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5 out of 5 people found the following review useful:

A riveting product of its times

Author: Nathan Carroll
10 September 2007

*** This review may contain spoilers ***

I say there's a spoiler alert, but actually there is little to add here beyond the existing plot description. Probably more famous because of its relative invisibility as a cultural artifact (and of course it should not be), this is what it is, an edited collection of student documentary takes on two Vietnam protests with a denouement in a small apartment where the respective student filmmakers attempt to process and decompress the events they have witnessed. The film poses the question time and again, is real political revolution in America possible? (and in the context of the time it was made --is revolution imminent?) The questions at the end are pointedly Marxist (in a culturally responsive organic rather than didactic textual manner) asking what it takes to inspire an American revolution from the working class up. Alternating black and white and color footage is interesting in terms of variety, but of course this is most worthwhile as a document of the times, a film product of youthful student idealism and increasingly cynical public ideology. Of note, Harvey Keitel has some interesting heated exchanges with Jay Cocks as Scorsese pointedly avoids too much camera presence. Also, Oliver Stone was a student filmmaker listed on the credits, yet I am unsure as to which segment is his. This was around the time Stone made "Last Year in Vietnam" as a returning vet (found on the "Oliver Stone's America" DVD as an extra). The production credits appropriately acknowledge the 'New York Cinetracts Collective.' Indeed, this would make for a great double feature alongside Godard/Resnais/Marker's "Cinetracts" 1968 film (and throw in Pennebaker/Leacock's "Two American Audiences" with Godard visiting NYU graduate students in 1968 and Stone's film for a real treat). It's all enough to make one pine for more politically active times, even if the politics were often products of students, drugs, and fashion.

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6 out of 7 people found the following review useful:

Why Can't We SEE This Movie?

Author: DialoGuy from United States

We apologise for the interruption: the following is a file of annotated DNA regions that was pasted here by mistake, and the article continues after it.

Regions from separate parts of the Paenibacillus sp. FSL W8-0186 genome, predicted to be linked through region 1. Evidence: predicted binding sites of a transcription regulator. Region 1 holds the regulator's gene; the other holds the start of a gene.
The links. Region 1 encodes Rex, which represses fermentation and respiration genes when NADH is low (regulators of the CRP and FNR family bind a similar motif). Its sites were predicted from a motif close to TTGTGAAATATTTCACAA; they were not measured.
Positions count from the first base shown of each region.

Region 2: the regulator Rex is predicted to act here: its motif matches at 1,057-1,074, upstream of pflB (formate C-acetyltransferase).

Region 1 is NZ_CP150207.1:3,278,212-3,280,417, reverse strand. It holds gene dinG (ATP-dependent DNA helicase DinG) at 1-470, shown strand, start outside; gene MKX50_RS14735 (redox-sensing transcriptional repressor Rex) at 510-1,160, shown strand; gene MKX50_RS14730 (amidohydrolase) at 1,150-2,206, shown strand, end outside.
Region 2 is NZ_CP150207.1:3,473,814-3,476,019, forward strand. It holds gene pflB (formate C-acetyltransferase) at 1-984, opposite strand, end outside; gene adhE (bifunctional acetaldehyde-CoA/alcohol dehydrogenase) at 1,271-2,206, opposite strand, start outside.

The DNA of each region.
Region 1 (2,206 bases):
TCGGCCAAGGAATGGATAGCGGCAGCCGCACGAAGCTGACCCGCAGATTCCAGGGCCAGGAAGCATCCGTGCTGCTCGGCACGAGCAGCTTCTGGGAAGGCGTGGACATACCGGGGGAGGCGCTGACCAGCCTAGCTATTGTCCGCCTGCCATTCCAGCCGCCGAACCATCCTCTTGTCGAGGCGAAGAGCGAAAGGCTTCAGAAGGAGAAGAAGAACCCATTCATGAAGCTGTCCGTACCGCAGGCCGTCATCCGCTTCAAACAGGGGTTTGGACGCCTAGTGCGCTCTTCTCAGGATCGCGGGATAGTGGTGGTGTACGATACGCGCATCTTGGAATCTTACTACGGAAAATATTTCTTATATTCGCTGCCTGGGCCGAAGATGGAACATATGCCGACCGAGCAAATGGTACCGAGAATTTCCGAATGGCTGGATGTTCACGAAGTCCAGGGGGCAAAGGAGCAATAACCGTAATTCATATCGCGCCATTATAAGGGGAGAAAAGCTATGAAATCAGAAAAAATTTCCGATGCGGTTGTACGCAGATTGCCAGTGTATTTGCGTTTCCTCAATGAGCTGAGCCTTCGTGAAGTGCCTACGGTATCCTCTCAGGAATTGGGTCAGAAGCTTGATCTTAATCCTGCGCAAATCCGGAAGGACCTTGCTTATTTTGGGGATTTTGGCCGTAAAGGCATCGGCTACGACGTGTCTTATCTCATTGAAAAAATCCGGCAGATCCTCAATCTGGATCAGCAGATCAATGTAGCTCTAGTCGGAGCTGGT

16 September 2009

This is an amazing historical document, exploring the explosive response to Nixon's announcement of his incursion into Cambodia. Climaxing in an enormous March On Washington, the film records the confrontation of Wall Street working man with the rebellious students and anti-war personalities like Abby Hoffman, Jerry Rubin, David Dellinger, Bill Kunstler and so on... This film was made less than a year after the Woodstock festival, and a lot of the film-makers involved with the concert film were on hand for this, much darker, movie. The film ends in a remarkable conversation among some of the participants, in a Washington hotel, after the march has largely failed but before everyone decided to throw over the revolutionary goals. Very clearly these people are talking about "revolution" -- they imagined themselves to be in the midst of one, just as had those dead at Kent State, and as had, perhaps, their killers. This is a forgotten moment in American History, and this film lays it out quite strikingly. Criterion, where are you?

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Top tier evocation of dynamics of antiwar era's student political protests

Author: MattRancor from United States
26 January 2013

Street Scenes is one of only a very small handful of documentaries of the late 60s/early 70s which accurately capture the tensions, the passions, as the student antiwar movement of the era begins to fragment and cleave itself into two distinct camps: those who believed the movement must continue to be grounded in nonviolent protest tactics, and those who were starting to believe that the violence of the dominant culture when suppressing dissent must be met by the movement itself with a similar response. The film is both time capsule and anthropological document. It is an important record of an integral aspect of an era, and also a record of the intellectual arguments on both sides of the emerging movement divide then occurring. It is also, just solely at the level of its achievements as a film, an important transition point in documentary style between the documentaries of the early to mid-60s, and the later, more narrative-driven documentaries that emerged in the 70s.

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